Dr. Val looks to Labor Day as a reason to think of residents and the long hours they work. She's right, some of these folks are ridiculously overworked and it can get dangerous. Over My Med Body finally had his first night on call. It's pretty accurate in its craziness.
But there are arguments on the other side.
It should be noted that the length of time spent in the hospital has important benefits. Originally, the idea was much more than having cheap labor to benefit hospitals and attending physicians. The benefit to the learner was the opportunity to observe a patient's evolution for a continuous and prolonged period of time. A patient with diabetic keto-acidosis usually turns around in about 24 hours. You can see an elderly gentleman with pneumonia get better before your eyes in 2 or 3 days. I'll never forget my frail renal failure patient who presented for the first time in pulmonary edema. I stayed up with her all night and learned more than I ever could have going to bed. An acute appendicitis may take a few hours to diagnose and treat and a couple of days for the patient to recover. It is valuable to watch the process.
In the old days, it took a couple of days; now the patient would be discharged in 18 hours. There was a time when there was sufficient leasure in the medical teaching environment that a resident could stop and think and consider what they have been observing. I believe this process is important. In fact, without it, I would argue very little learning has occurred.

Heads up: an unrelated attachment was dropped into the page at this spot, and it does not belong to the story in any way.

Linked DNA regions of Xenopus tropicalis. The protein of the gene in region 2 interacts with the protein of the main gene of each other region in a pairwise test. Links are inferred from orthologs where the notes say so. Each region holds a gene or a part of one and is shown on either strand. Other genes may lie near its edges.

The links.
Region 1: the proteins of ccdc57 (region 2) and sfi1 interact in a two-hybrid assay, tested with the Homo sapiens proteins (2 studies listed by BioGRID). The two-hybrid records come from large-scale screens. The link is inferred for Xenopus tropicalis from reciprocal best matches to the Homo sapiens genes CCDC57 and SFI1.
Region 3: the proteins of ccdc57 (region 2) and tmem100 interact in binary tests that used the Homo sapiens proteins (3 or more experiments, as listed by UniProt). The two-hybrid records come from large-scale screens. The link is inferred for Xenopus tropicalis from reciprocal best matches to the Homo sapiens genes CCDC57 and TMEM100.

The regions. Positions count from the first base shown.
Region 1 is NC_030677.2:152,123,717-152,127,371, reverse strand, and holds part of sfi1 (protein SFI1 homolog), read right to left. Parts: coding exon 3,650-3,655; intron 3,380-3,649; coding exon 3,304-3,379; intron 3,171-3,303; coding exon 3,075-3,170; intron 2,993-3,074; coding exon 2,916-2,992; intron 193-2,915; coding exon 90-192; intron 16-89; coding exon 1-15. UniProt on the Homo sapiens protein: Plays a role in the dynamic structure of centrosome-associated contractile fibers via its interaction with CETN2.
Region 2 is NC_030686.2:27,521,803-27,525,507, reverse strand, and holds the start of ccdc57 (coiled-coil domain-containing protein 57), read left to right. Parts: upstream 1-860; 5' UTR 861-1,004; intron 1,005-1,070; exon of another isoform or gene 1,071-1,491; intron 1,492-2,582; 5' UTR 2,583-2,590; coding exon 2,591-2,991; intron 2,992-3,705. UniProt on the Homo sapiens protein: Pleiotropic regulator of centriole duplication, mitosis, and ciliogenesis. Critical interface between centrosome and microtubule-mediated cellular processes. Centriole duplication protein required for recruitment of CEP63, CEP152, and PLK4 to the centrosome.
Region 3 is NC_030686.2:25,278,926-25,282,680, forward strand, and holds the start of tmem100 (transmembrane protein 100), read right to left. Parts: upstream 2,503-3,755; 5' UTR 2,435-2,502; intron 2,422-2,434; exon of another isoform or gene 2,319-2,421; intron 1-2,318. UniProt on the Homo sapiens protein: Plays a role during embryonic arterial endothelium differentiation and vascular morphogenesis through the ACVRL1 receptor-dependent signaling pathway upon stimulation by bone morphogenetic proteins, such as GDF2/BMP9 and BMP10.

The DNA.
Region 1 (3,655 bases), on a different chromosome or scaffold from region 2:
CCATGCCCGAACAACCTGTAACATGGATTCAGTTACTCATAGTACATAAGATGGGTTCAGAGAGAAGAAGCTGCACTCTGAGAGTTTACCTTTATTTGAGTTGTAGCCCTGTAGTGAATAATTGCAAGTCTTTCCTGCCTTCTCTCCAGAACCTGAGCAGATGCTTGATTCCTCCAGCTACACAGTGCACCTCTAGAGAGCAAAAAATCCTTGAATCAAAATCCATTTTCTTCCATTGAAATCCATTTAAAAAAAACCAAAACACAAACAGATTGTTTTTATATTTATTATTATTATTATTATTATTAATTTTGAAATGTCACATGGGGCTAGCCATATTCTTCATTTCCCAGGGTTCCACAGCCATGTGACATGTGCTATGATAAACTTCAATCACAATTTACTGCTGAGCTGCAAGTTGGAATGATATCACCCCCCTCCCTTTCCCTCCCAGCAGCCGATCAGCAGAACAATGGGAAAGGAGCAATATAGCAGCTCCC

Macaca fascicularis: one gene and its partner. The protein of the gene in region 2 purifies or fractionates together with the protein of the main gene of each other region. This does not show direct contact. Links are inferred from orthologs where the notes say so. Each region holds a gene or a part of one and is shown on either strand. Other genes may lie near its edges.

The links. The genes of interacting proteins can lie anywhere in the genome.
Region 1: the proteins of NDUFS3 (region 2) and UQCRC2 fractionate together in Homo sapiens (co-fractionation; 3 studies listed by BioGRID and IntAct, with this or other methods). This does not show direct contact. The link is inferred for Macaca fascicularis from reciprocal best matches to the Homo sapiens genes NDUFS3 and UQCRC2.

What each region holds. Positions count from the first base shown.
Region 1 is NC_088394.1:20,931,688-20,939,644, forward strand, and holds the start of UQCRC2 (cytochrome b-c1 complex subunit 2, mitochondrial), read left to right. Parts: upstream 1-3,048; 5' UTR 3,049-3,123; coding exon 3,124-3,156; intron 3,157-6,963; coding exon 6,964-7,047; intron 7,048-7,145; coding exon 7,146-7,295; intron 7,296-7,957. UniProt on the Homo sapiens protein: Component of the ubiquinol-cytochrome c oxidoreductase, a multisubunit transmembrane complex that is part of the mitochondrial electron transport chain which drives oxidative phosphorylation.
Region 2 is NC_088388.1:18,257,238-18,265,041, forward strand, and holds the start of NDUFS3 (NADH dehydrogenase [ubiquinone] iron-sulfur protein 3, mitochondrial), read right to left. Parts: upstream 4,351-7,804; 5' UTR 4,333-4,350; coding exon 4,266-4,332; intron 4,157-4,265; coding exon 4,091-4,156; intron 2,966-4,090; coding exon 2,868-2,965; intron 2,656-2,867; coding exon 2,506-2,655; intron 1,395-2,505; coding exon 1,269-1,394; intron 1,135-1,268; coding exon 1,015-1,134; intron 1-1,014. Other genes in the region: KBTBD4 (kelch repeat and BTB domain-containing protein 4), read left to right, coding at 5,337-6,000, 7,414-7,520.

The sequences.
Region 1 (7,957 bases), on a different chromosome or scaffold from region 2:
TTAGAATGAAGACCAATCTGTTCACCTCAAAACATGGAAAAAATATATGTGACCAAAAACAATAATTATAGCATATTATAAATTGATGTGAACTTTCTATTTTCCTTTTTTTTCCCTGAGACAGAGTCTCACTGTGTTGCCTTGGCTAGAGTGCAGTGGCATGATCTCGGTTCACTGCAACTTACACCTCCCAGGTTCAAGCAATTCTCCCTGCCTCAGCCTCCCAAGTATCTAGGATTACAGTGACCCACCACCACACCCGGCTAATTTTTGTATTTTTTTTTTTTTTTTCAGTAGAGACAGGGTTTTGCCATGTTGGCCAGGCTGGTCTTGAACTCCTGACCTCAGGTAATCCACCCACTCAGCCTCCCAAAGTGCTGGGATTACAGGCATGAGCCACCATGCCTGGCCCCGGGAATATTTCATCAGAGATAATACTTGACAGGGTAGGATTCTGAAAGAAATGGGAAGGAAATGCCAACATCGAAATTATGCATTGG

Today things have changed. Admissions are short and care is fragmented as patients are transferred through various service units: ER to ICU to step-down to regular ward... and it was still an "observation, "too short to be considered a full admission by Medicare standards.
It is a rare resident who actually choses to follow the patient past their immediate care responsibilities. When was the last time you saw the ICU resident on a med-surg unit? I know it happens, but it is the exception that confirms the rule.
The head cardiologist at my residency was musing one day that when he was chief resident, the nurses would call to let him know about someone having an MI on the ward. He would usually acknowledge it and go back to bed. There was nothing to be done in those days.
I don't think working forty eight hours straight is the problem. More likely the fact that those 48 hours have become as grueling and punishing as an ultra-marathon. The fact is that medical interventions have become much more intense than ever before and no patient lounges around the hospital waiting to get better. The cost-containment pressures on the health care system have made the job insane. I would rather residents spent the hours, but sharply reduced the number of patients they followed. At least they would realize some of the original benefits of spending long hours in the hospital.